Start your engines! February is Wrangle’s “Dashboard Data Entry Month,” as it is the best time to consider the 2020 calendar year Form 5500s before you are crazed with strategic planning meetings and renewals.
One dangerous practice is to assume, “If it was fine last year, this year I will just carry forward.” Always review and consider with fresh eyes to ensure all information is accurate. One area that trips up many is the employer status information.
Have you considered the following?
- Is there a union involved in bargaining the details for the policies and benefits?
- The group has multiple EINs. Does that mean I check the box for multiple employers?
- The group’s plan is under a trust. Does that mean I check the box for the DFE?
- ABC Company acquired XYZ. I think that they combined all the benefits. Should I check the box for a single-employer?
Below are the definitions of the Employer Status to review, as well as the correct box to check for the list above:
- Single-Employer Plan
A single-employer plan is a plan sponsored by a single corporation, partnership, or sole proprietorship that covers only employees of that single employer. A plan covering employees of one employer in a controlled group, or group of employers under common control, is still a single-employer plan for which a single annual filing is made.
- Please note: Common Control for 5500s follows the IRS Code 414(c) at 80% or more ownership of a corporation owning of a subsidiary. If the ownership structure is of a brother-sister group (individuals owning multiple companies), the percentage is different. Click here for more information.
A DFE is a Direct Filing Entity. Banks, investment companies, and other financial institutions that manage plans often group various plans that may or may not be related. Once they are pooled, the managing institution can report information about them in unison by filing as a DFE. A Direct Filing Entity can be but is not limited to:
- Common/Collective Trusts
- Direct Filing Entity: 13-12 Investment Entity
- Group Insurance Arrangement
- Master Trust Investment Account (5500 is required)
- Pooled Separate Account
A plan maintained pursuant to one or more collective bargaining agreements (has a Union in place), under which more than one employer contributes to the plan on behalf of its employees. In addition, a Multiemployer plan is a plan:
- To which more than one employer is required to contribute
- Maintained pursuant to one or more collective bargaining agreements and that has made no election under code section 414(f)(5) not to be treated as a multi-employer plan
A plan that is maintained by two or more unrelated employers and fits the descriptions shown below:
- There is more than one employer contributing to the plan
- The contributions of each employer are pooled and made available to pay benefits to all participants
- Plan may be a collectively bargained plan and may be either a pension benefit or welfare benefit plan.
Please note the information details below are brief. If you need more information, please reach out to Ann McAdam at Wrangle: firstname.lastname@example.org.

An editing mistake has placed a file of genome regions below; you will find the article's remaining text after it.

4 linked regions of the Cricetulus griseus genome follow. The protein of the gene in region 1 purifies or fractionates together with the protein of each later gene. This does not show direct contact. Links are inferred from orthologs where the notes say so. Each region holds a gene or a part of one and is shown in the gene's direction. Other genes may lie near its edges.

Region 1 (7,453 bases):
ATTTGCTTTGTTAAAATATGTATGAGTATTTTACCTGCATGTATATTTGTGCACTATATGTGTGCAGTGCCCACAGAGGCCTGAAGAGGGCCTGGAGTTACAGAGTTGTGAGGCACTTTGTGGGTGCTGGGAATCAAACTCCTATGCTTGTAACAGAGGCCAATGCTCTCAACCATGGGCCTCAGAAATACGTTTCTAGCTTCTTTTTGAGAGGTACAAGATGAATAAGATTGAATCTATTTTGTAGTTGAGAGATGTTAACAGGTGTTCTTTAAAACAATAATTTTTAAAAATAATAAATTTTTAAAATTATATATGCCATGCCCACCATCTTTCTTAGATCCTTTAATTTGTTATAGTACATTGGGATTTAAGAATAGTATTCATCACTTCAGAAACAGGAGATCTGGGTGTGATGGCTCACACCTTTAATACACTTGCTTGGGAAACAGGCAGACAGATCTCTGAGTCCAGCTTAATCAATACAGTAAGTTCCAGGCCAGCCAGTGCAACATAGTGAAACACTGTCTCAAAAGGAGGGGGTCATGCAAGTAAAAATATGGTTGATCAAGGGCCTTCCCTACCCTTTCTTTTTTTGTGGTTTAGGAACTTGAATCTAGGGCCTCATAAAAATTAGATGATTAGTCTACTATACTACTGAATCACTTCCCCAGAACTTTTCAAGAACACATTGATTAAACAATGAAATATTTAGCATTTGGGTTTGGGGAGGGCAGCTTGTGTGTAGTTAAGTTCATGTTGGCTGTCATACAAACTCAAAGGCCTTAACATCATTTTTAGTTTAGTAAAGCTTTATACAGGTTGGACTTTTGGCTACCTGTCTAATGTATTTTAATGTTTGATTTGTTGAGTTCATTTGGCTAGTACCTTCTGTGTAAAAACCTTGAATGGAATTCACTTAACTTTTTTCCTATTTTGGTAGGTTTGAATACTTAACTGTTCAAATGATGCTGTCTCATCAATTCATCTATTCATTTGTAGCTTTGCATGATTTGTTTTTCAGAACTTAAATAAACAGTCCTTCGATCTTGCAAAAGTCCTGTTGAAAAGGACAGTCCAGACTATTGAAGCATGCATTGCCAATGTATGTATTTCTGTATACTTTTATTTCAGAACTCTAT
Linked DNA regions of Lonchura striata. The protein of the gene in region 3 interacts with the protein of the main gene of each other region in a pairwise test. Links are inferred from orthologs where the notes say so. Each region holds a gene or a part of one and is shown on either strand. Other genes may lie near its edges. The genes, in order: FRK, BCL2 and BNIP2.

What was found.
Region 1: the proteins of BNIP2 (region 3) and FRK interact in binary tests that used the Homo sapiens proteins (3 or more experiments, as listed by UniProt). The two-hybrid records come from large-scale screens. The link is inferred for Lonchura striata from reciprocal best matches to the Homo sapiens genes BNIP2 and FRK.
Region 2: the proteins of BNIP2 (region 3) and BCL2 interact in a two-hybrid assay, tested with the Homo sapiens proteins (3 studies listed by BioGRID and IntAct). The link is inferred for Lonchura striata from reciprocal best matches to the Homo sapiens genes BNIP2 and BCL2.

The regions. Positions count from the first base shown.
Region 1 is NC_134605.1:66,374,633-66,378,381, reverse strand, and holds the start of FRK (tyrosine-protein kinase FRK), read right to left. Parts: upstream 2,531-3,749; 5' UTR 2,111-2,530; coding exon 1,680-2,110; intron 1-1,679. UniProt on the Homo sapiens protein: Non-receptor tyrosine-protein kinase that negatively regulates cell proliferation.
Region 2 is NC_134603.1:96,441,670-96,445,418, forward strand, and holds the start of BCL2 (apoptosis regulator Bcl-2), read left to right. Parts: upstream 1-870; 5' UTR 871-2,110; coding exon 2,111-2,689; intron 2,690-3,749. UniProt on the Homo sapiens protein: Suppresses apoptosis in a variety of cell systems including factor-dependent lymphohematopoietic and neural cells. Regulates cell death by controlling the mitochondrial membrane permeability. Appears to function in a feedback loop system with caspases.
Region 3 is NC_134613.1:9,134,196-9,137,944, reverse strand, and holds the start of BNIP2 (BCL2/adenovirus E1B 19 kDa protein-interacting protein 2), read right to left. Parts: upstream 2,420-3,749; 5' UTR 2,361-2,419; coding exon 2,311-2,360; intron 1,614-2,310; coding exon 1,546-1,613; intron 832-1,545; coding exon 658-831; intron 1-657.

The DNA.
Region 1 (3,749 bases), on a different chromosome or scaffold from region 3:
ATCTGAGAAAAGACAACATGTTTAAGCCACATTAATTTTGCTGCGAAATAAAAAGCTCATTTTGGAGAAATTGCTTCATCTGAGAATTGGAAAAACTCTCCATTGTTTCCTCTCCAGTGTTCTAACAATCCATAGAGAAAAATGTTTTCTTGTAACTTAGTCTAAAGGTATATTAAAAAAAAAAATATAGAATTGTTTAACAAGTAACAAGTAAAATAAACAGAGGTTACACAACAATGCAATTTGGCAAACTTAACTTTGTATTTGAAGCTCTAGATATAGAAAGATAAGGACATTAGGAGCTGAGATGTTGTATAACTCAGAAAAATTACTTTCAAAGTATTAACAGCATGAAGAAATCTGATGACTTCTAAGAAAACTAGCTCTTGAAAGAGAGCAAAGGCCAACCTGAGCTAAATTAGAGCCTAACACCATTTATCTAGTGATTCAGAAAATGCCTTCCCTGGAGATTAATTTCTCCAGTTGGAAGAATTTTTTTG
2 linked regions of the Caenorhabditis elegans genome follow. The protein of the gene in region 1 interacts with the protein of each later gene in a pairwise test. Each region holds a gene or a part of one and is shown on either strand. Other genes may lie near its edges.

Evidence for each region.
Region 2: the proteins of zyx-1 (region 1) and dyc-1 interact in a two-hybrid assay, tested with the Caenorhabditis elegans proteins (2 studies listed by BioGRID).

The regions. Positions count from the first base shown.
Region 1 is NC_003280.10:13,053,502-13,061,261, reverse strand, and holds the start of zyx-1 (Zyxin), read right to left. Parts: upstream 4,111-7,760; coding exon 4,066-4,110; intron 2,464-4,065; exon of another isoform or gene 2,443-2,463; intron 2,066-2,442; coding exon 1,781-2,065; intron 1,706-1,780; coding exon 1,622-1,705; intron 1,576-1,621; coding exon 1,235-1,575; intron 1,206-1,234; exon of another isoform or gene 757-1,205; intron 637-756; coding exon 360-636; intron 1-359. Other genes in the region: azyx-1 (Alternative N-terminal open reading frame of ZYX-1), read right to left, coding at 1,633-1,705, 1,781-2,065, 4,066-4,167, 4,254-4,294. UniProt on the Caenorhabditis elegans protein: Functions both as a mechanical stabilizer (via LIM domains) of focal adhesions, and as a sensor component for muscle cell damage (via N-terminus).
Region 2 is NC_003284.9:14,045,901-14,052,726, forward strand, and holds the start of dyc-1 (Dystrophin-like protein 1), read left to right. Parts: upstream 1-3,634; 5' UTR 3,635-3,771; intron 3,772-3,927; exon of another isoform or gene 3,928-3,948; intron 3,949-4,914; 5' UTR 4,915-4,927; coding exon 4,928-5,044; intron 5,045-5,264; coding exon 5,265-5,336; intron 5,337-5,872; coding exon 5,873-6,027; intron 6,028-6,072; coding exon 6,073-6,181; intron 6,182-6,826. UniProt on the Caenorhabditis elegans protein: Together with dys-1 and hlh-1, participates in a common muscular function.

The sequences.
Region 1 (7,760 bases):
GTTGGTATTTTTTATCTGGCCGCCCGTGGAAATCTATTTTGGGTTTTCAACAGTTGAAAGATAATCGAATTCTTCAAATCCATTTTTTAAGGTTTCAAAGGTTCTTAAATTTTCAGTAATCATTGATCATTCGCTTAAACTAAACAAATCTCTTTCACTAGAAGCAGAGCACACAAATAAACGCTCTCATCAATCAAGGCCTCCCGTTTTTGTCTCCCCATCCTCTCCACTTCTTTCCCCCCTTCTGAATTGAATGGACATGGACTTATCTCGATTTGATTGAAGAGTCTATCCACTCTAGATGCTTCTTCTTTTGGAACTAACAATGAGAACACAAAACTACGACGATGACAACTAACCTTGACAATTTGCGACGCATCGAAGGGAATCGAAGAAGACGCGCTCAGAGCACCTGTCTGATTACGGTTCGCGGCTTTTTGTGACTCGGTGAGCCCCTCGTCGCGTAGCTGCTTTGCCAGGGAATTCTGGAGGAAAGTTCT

1. Is there a union involved in bargaining the details for the policies and benefits?
Multiemployer should only be checked if Unions are involved in the benefits negotiation process.
Please see number two below for more information on multiple-employers.
2. The group has multiple EINs. Does that mean I check the box for multiple-employers?
Many parent-subsidiary groups have multiple EINs to handle the business side, taxes, payroll etc. However, in the benefits world, one EIN may be selected to represent the Plan Administrator of the benefit plan and is listed in the Wrap Plan Document.
As a result, multiple-employers can still have single-employer checked if they share the benefits and the groups are all related and are common control.
Best practice if multiple-employers are sharing benefits is to have an ERISA attorney review to make sure the group meets the criteria to be a single-employer or a multiple-employer welfare arrangement – a MEWA (employers are unrelated and do not have common control but share the benefits).
3. The group’s plan is under a trust. Does that mean I check the box for the Direct Filing Entity (DFE)?
Having a trust does not automatically result in the 5500 being under a DFE. A trust can be just how the funds are handled which would be noted on page two of the 5500 under 9a and 9b. To have a DFE, a fund manager will have investments from more than one Plan Sponsor.
4. ABC Company acquired XYZ. I think that they combined all the benefits. Should I check the box for a Single employer?
Acquisitions are a slippery slope. If benefits are shared, however, if a group is not wholly-owned and common control is not established, a multiple-employer welfare arrangement may have formed. Always look to the ERISA Plan Documents for confirmation of who the plan sponsor is, the arrangement of the benefits, and what benefits are under which ERISA Plan. Best practice is for an ERISA attorney to review and advise. To help be more acquainted with acquisitions, Wrangle wrote a blog on Acquisitions last year. Find it here.